In Nolet, Justice Edwards applied Justice’s Himsel’s “unacceptable risk of harm” test and determined it is in the best interests of the 8-year old child with ADHD to attend school in person. Both parents work shift work and Justice Edwards found the classroom would offer the child a more consistent learning experience.
In the case of Zinati v Spence 2020 ONSC 5231, Justice Akbarali agrees with Justice Himsel and adds the following:
 b. When determining what educational plan is in a child’s best interest, it is not realistic to expect or require a guarantee of safety for children who return to school during a pandemic. There is no guarantee of safety for children who learn from home during a pandemic either. No one alive today is immune from at least some risk as a result of the pandemic. The pandemic is only over for those who did not survive it.
Justice Akbarali also considers the best interests of the child test and provides a helpful list of considerations when determining the education plan for a child:
- The risk of exposure to COVID-19 that the child will face if she or he is in school, or is not in school;
- Whether the child, or a member of the child’s family, is at increased risk from COVID-19 as a result of health conditions or other risk factors;
- The risk the child faces to their mental health, social development, academic development or psychological well-being from learning online;
- Any proposed or planned measures to alleviate any of the risks noted above;
- The child’s wishes, if they can be reasonably ascertained; and
- The ability of the parent or parents with whom the child will be residing during school days to support online learning, including competing demands of the parent or parents’ work, or caregiving responsibilities, or other demands.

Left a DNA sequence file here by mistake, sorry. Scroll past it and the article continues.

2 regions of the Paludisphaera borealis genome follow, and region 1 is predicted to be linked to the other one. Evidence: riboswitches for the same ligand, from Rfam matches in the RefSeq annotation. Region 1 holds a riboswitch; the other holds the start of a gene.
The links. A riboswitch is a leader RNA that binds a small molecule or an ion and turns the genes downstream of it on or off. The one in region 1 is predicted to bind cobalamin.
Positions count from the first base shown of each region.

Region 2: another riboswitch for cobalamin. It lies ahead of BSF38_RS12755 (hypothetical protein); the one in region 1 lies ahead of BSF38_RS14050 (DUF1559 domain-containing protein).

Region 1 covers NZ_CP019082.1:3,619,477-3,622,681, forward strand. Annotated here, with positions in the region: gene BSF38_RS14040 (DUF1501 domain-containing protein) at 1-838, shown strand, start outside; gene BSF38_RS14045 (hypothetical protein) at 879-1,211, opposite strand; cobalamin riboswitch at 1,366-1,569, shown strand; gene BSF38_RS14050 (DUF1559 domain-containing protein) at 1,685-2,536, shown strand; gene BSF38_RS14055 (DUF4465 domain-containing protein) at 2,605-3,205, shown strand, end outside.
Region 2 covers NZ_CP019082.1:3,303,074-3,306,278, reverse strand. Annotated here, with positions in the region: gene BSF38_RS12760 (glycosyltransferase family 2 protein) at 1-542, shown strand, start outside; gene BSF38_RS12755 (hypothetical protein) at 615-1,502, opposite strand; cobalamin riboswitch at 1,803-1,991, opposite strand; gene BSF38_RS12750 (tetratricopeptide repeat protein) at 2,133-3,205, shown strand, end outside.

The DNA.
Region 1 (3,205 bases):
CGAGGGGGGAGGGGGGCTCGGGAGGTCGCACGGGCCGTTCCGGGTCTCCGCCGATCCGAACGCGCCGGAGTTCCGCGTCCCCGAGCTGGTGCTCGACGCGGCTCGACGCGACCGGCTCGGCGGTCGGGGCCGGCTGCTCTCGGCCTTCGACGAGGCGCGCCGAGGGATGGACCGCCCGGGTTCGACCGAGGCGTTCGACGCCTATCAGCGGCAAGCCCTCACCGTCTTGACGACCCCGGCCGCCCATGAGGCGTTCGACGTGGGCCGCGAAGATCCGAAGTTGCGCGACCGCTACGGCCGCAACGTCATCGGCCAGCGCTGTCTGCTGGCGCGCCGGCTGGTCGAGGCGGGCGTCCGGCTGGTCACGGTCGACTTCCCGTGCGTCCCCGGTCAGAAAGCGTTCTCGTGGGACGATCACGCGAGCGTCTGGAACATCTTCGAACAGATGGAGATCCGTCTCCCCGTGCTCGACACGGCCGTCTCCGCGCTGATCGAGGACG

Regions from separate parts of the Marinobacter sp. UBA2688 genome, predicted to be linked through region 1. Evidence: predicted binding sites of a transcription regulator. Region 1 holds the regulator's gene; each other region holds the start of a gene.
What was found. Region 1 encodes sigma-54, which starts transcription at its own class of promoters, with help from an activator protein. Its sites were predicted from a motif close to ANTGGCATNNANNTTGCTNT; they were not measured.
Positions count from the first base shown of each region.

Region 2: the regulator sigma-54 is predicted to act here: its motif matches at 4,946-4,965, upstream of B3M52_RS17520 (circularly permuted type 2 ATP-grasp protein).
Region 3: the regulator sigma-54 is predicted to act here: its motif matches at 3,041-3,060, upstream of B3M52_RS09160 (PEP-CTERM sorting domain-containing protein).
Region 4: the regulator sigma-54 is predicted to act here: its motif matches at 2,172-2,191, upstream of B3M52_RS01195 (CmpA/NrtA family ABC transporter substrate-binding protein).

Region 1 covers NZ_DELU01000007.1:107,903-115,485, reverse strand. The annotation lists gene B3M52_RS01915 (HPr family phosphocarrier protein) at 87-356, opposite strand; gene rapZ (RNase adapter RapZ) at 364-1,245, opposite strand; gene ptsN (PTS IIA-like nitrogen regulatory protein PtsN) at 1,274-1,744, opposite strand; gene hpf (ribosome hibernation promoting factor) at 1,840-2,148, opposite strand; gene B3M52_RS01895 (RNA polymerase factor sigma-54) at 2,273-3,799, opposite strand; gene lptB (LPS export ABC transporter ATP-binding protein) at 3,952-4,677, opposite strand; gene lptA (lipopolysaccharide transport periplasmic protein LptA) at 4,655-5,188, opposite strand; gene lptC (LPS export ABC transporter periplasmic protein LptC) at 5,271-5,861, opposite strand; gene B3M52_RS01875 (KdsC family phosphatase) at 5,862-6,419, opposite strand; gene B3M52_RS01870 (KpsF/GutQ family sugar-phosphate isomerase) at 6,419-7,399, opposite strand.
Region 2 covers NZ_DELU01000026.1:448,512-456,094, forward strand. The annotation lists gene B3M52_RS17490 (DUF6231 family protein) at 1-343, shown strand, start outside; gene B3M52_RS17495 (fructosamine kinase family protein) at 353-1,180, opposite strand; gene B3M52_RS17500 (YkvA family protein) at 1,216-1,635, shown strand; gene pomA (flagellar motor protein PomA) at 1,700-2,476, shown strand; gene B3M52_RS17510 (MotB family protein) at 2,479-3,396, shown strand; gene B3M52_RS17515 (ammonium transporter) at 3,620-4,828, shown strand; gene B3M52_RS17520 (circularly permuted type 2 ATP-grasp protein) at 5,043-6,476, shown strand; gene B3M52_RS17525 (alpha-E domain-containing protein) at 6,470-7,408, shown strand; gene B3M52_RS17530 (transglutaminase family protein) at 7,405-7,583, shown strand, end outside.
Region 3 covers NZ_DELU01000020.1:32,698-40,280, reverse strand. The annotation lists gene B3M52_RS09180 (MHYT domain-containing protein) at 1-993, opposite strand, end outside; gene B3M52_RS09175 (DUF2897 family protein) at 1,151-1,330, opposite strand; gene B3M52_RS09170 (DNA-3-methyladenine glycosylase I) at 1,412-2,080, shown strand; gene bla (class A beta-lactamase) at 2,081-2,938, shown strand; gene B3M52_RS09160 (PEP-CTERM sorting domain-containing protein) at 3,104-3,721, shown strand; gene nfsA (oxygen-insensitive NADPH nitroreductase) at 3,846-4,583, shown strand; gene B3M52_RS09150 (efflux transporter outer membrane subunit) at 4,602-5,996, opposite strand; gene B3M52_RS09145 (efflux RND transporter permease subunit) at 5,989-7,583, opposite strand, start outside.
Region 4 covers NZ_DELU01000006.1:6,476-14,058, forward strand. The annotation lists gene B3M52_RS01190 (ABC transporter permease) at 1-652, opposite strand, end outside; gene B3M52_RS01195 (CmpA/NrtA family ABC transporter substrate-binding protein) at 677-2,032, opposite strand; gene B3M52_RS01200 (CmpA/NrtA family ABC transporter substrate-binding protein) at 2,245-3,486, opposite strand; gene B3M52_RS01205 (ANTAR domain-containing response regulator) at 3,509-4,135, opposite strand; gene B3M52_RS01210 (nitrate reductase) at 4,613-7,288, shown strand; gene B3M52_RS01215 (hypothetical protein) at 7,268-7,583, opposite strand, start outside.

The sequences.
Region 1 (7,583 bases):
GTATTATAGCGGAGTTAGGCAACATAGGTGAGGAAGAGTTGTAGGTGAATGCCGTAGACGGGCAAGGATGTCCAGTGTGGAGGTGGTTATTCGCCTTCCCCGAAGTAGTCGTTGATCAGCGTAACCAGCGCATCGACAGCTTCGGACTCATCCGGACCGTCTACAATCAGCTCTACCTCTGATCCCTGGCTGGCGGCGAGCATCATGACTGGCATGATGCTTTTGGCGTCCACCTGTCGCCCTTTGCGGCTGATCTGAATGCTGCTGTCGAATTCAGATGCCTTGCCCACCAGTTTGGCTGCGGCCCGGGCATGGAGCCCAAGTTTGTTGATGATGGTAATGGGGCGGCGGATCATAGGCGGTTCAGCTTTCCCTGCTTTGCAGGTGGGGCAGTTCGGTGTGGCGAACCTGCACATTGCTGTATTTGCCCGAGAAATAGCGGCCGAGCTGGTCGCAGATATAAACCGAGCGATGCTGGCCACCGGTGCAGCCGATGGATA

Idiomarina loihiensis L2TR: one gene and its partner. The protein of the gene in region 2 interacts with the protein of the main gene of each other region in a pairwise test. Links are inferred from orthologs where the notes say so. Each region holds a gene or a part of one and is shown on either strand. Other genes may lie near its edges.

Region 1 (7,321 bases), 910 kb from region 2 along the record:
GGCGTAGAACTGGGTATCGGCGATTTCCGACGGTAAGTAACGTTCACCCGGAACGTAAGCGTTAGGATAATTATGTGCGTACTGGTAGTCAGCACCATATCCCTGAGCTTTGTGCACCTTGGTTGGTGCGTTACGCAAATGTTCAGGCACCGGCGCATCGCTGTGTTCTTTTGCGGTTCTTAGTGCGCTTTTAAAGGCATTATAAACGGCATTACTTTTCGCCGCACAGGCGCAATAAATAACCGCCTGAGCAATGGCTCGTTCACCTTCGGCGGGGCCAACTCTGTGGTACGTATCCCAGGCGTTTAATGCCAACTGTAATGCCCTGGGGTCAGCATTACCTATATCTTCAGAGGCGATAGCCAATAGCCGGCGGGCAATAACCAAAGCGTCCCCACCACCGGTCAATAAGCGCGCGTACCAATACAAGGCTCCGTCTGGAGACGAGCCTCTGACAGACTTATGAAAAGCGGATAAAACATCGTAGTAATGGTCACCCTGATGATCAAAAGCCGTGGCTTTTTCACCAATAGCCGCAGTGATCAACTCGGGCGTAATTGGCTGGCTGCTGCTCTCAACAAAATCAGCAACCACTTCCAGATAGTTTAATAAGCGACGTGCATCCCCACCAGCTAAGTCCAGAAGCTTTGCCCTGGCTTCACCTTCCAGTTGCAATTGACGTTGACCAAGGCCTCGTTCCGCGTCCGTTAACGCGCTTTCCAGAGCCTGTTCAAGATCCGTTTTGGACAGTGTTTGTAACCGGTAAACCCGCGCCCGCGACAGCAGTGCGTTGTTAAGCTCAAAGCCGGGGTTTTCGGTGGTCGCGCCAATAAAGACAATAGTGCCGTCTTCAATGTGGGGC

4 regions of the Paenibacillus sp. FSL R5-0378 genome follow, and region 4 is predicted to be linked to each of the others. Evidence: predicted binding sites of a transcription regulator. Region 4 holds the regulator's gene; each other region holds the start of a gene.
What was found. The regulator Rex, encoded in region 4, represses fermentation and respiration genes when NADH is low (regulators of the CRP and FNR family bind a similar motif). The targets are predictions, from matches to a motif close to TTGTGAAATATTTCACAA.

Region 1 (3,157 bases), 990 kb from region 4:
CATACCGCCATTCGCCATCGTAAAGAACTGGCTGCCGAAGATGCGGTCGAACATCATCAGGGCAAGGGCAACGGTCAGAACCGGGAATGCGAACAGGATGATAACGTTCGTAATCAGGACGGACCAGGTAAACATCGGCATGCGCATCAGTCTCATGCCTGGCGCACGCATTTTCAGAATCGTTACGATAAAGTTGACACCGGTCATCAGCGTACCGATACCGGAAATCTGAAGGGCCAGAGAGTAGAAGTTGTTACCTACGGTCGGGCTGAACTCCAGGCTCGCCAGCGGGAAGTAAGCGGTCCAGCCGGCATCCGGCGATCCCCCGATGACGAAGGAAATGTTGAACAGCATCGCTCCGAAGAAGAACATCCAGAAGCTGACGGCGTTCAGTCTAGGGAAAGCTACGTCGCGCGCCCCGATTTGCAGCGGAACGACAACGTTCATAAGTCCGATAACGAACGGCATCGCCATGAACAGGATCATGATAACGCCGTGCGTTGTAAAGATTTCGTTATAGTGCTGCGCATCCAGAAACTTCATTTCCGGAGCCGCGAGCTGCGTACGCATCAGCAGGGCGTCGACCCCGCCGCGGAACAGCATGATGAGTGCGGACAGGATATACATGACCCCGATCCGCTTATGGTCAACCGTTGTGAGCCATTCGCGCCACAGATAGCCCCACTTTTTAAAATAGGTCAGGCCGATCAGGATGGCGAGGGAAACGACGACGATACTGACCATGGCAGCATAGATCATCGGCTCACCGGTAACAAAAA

Justice Akbarali applied these factors in Zinati v Spence to conclude it was in the child’s best interest to return to school.
The impact of the pandemic continues to change as more or new information becomes available. While the decisions summarized in this article are current, they may not be relevant a few weeks or a month from now. Justice Akbarali reminds us that:
 a. It is not the role of a court tasked with making determinations of education plans for individual families or children to determine whether, writ large, the government return to school plans are safe or effective. The government has access to public health and educational expertise that is not available to the court. The court is not in a position, especially without expert evidence, to second-guess the government’s decision-making. The situation and the science around the pandemic are constantly evolving. Government and public health authorities are responding as new information is discovered. The court should proceed on the basis that the government’s plan is reasonable in the circumstances for most people, and that it will be modified as circumstances require, or as new information becomes known.